I rarely learn about the futures of migrants who have passed through the comedor. But on occasion I hear a continuation to the story. Such as one 15 year old, whose family I have written about a few times. He had spent 12 years in the US before his parents decided to visit family in Mexico and then were unable to cross back. After two deportations, they decided to return to Puebla and I sat down to speak with him about his future plans. He spoke of the desire to continue his education, of how he would join military in order to pay for prepa (high school). He spoke with confidence that life in Mexico would work out for the best. In March, when his parents tried to cross again, I learned more about how the past few months had gone. He had trouble enrolling in school. Faced with financial difficulty, he was working in the fields harvesting avocados. He would try to go back to continue his education but I know the statistics – youth, once out of school for a prolonged period, don’t return. As I listened, it seemed that all of these plans that I had put my hope in had not come to fruition. What squandered potential. And yet his mother said that he is quite content in Mexico. He is making the most of what he has.
“Primeramente Dios” and “Si Dios quiere” are colloquial phrases in Mexico that always accompany statements about the future. They both mean “God willing.” “I will see my family, primeramente Dios.” “I will get an education, si Dios quiere.” Even, “I will see you tomorrow, primeramente Dios.”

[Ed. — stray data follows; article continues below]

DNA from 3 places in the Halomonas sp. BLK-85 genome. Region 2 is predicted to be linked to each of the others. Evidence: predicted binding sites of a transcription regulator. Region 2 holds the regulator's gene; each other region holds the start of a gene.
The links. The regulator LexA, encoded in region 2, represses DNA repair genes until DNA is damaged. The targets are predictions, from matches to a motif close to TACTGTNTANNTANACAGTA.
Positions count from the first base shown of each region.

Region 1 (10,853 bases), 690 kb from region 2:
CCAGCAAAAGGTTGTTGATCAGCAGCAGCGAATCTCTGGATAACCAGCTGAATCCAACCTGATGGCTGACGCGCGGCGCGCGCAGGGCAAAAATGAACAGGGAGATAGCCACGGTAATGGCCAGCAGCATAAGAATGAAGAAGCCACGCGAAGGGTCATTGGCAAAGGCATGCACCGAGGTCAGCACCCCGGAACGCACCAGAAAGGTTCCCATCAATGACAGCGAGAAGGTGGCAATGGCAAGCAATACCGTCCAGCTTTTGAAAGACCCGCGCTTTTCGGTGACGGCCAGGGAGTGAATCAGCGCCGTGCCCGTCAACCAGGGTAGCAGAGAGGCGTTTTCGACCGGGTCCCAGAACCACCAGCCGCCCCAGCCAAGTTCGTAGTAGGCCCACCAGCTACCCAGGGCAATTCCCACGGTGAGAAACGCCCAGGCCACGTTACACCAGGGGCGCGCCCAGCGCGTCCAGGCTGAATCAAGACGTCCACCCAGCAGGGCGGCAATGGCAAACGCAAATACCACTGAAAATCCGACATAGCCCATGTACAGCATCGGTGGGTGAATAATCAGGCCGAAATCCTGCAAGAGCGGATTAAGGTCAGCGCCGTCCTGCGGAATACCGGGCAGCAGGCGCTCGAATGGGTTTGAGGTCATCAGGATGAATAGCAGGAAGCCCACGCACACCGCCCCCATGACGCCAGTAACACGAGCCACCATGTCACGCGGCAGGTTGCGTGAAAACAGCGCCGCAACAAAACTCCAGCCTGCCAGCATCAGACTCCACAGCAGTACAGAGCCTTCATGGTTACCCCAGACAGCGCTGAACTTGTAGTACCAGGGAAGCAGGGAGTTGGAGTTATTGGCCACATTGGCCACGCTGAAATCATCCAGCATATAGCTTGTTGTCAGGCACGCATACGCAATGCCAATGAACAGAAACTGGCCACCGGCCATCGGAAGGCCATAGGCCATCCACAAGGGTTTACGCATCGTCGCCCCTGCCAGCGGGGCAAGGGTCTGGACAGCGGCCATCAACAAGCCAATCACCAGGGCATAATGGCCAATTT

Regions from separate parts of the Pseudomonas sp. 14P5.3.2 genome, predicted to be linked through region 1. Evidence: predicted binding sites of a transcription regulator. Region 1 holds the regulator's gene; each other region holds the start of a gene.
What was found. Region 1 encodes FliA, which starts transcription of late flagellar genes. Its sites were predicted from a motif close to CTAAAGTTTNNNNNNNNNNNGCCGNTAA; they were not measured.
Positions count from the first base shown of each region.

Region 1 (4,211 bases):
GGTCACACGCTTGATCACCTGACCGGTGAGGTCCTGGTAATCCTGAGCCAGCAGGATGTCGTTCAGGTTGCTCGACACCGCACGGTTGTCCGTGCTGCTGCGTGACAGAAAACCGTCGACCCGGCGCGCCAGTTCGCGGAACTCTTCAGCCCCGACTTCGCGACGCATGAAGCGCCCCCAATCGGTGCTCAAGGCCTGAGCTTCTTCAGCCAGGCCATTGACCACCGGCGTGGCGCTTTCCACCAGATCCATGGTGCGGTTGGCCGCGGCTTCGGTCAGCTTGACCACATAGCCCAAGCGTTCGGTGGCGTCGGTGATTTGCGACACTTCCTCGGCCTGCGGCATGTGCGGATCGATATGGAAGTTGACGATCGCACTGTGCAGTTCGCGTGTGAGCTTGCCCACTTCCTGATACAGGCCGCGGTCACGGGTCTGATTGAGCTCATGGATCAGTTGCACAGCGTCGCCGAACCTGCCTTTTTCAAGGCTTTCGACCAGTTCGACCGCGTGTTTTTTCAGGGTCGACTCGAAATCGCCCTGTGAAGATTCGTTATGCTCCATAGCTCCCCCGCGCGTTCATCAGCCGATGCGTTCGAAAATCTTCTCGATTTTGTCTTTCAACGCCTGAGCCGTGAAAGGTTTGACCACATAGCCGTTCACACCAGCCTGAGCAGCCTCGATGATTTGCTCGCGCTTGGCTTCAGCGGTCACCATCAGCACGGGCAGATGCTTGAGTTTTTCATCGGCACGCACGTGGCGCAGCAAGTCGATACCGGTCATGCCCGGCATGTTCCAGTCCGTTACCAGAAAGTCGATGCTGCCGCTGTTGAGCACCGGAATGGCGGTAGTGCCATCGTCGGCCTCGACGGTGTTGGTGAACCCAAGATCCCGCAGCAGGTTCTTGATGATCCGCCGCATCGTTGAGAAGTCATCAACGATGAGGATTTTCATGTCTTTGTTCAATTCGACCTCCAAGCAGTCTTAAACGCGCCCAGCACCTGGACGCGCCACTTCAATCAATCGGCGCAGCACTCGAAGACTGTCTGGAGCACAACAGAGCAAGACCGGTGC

They are figures of speech, but they also create a level of detachment from the future that describes some of the migrant experience. I can’t be sure that I will succeed in crossing the border. I don’t know if I will find a job when I go back to southern Mexico. I will make a plan and do my best but then know that it may not work out. Solamente si Dios quiere. Migrants hold their future with open hands, knowing that they don’t have absolute control.
The great irony is that, for all the money and opportunities, we at Georgetown or in the US have little more control over the grand scheme of the future than the ordinary migrant. We just fight it more.
Sometimes the pieces of life start coming together. Sometimes the plan seems to be underway. I have experienced those moments in the last week. But the scary part is that these seemingly clear futures come with great pressure. That we will squander the potential. That we won’t live up to the awards we have been given. We think that there is only one course of study, only one career to which we must devote our lives to make a true difference in the world. We live under a looming fear of failure.
Saying “primeramente Dios” reminds us that we are not powerful enough to stop God’s work and his perfect will. As we approach Good Friday, I think of Jesus’ limp body, being lowered from the cross. In Christ’s lifeless passivity God worked to bring resurrection and eternal life.
So we make plans. We study. We take jobs. We decide to migrate or return. But ultimately, we look toward the future with open hands. We are content and make the most of what we have. Not grasping to our opportunities but rather realizing that in surrender to God he will work in our small steps and guide us to his great will.